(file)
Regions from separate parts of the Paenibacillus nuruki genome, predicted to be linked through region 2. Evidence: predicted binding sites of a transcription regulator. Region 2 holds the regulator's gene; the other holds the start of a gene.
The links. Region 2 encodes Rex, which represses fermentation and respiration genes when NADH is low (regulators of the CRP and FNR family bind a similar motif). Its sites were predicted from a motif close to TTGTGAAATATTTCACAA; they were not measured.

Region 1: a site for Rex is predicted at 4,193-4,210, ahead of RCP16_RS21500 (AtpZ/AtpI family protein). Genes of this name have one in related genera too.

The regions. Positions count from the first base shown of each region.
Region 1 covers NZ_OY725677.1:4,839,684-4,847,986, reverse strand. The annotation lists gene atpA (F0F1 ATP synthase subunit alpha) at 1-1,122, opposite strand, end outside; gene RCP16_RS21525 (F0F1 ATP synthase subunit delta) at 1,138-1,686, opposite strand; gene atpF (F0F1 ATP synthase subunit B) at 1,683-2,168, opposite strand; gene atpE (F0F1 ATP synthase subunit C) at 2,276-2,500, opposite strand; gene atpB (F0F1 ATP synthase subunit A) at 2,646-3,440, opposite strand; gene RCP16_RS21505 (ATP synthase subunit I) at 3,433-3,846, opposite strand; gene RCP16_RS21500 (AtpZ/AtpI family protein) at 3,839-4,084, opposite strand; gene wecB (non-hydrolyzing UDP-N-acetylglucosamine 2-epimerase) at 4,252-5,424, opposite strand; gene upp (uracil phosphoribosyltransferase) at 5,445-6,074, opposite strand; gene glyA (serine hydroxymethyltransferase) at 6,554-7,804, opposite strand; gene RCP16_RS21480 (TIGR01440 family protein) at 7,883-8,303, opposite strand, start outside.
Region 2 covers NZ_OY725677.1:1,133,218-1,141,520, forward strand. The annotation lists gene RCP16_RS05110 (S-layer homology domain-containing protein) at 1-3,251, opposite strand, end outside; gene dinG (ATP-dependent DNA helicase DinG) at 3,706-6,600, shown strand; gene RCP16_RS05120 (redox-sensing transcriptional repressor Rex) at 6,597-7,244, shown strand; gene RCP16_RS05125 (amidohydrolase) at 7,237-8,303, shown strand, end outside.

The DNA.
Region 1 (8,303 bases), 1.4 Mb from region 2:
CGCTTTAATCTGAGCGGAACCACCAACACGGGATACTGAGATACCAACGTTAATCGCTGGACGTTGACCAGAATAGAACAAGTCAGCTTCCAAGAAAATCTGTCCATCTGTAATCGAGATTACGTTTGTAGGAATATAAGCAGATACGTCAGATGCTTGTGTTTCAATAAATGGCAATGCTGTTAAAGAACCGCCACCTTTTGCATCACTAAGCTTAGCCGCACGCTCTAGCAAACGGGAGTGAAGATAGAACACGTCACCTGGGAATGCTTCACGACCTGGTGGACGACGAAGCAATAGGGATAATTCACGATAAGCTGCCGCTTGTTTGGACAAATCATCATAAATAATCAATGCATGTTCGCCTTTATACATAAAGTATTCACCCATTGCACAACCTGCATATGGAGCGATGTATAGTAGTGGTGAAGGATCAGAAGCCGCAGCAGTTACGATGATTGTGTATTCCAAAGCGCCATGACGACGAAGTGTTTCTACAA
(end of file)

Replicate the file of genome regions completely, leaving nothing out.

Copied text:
Regions from separate parts of the Paenibacillus nuruki genome, predicted to be linked through region 2. Evidence: predicted binding sites of a transcription regulator. Region 2 holds the regulator's gene; the other holds the start of a gene.
The links. Region 2 encodes Rex, which represses fermentation and respiration genes when NADH is low (regulators of the CRP and FNR family bind a similar motif). Its sites were predicted from a motif close to TTGTGAAATATTTCACAA; they were not measured.

Region 1: a site for Rex is predicted at 4,193-4,210, ahead of RCP16_RS21500 (AtpZ/AtpI family protein). Genes of this name have one in related genera too.

The regions. Positions count from the first base shown of each region.
Region 1 covers NZ_OY725677.1:4,839,684-4,847,986, reverse strand. The annotation lists gene atpA (F0F1 ATP synthase subunit alpha) at 1-1,122, opposite strand, end outside; gene RCP16_RS21525 (F0F1 ATP synthase subunit delta) at 1,138-1,686, opposite strand; gene atpF (F0F1 ATP synthase subunit B) at 1,683-2,168, opposite strand; gene atpE (F0F1 ATP synthase subunit C) at 2,276-2,500, opposite strand; gene atpB (F0F1 ATP synthase subunit A) at 2,646-3,440, opposite strand; gene RCP16_RS21505 (ATP synthase subunit I) at 3,433-3,846, opposite strand; gene RCP16_RS21500 (AtpZ/AtpI family protein) at 3,839-4,084, opposite strand; gene wecB (non-hydrolyzing UDP-N-acetylglucosamine 2-epimerase) at 4,252-5,424, opposite strand; gene upp (uracil phosphoribosyltransferase) at 5,445-6,074, opposite strand; gene glyA (serine hydroxymethyltransferase) at 6,554-7,804, opposite strand; gene RCP16_RS21480 (TIGR01440 family protein) at 7,883-8,303, opposite strand, start outside.
Region 2 covers NZ_OY725677.1:1,133,218-1,141,520, forward strand. The annotation lists gene RCP16_RS05110 (S-layer homology domain-containing protein) at 1-3,251, opposite strand, end outside; gene dinG (ATP-dependent DNA helicase DinG) at 3,706-6,600, shown strand; gene RCP16_RS05120 (redox-sensing transcriptional repressor Rex) at 6,597-7,244, shown strand; gene RCP16_RS05125 (amidohydrolase) at 7,237-8,303, shown strand, end outside.

The DNA.
Region 1 (8,303 bases), 1.4 Mb from region 2:
CGCTTTAATCTGAGCGGAACCACCAACACGGGATACTGAGATACCAACGTTAATCGCTGGACGTTGACCAGAATAGAACAAGTCAGCTTCCAAGAAAATCTGTCCATCTGTAATCGAGATTACGTTTGTAGGAATATAAGCAGATACGTCAGATGCTTGTGTTTCAATAAATGGCAATGCTGTTAAAGAACCGCCACCTTTTGCATCACTAAGCTTAGCCGCACGCTCTAGCAAACGGGAGTGAAGATAGAACACGTCACCTGGGAATGCTTCACGACCTGGTGGACGACGAAGCAATAGGGATAATTCACGATAAGCTGCCGCTTGTTTGGACAAATCATCATAAATAATCAATGCATGTTCGCCTTTATACATAAAGTATTCACCCATTGCACAACCTGCATATGGAGCGATGTATAGTAGTGGTGAAGGATCAGAAGCCGCAGCAGTTACGATGATTGTGTATTCCAAAGCGCCATGACGACGAAGTGTTTCTACAA